John Hopkins University mistakenly accepted hundreds of applicants it had previously rejected

The institution admitted it had exacerbated an already stressful time

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The Independent US

Hundreds of applicants rejected by a prestigious US university were shocked when they received an email welcoming them to the institution.

John Hopkins University, in Baltimore, which ranks among the world's top 20 institutions, mistakenly sent welcome emails to 294 applicants –  285 of whom had been rejected, while nine had their bids deferred.

One such hopeful applicant, Sam Stephenson, 17, from Culpeper County in Virginia was confused when an email with the subject: "Embrace the YES!" dropped into his inbox at around 3:01pm on Sunday.

Just two days before he had been rejected by Hopkins, his mother Cathy Stephenson said.

The institution, which accepted 15 per cent of applicants this year, was alerted when a puzzled student notified its staff.  The university subsequently sent an apology to those affected by the heart-breaking error, the Washington Post reported.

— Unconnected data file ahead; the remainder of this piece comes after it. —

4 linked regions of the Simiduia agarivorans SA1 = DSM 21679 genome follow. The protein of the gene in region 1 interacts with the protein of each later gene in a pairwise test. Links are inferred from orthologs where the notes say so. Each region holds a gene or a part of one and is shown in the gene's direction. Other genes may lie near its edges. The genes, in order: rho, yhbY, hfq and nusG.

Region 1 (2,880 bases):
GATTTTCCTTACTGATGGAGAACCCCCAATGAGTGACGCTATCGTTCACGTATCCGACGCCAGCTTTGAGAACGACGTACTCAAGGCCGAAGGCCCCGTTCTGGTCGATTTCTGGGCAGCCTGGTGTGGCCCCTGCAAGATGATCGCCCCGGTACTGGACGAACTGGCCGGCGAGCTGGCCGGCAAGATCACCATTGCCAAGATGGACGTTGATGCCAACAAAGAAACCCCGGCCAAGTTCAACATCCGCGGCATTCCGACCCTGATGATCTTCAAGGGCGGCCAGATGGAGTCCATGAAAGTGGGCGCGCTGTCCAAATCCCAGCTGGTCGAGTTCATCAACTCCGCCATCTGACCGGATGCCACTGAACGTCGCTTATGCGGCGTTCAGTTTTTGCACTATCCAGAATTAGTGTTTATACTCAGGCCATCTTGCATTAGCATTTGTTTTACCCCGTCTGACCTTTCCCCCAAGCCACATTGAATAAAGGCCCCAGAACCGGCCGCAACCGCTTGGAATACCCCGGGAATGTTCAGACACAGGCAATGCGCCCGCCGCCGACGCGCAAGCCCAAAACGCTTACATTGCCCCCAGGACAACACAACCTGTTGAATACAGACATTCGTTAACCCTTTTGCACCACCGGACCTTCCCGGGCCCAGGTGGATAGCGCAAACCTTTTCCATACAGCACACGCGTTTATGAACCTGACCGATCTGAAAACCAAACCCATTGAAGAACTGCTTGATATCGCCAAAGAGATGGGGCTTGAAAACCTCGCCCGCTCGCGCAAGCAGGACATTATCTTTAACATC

"The decision posted on the decision site reflects the accurate result of your Early Decision application,” the follow-up email read. “We regret this technical mistake and any confusion it may have caused."


David Phillips, vice provost for admissions and financial aid at Hopkins, apologised for what he said was a result of “human error”.

He explained that a person who works for a contractor that helps Hopkins with electronic communications pulled the wrong list of e-mail addresses.

"We apologize to the students affected and to their families," Phillips said.

“Admissions decision days are stressful enough. We very much regret having added to the disappointment felt by a group of very capable and hardworking students, especially ones who were so committed to the idea of attending Johns Hopkins that they applied early decision," he added.

The bungle comes after the Massachusetts Institute of Technology sent applicants an email regarding financial aid with the line: “You are on this list because you are admitted to MIT!” although thousands of recipients had been rejected.

And earlier in the summer, Notthingham Trent university in the UK emailed applicants to offer them places despite not achieving their predicted A-Level results - the day before results were officially published.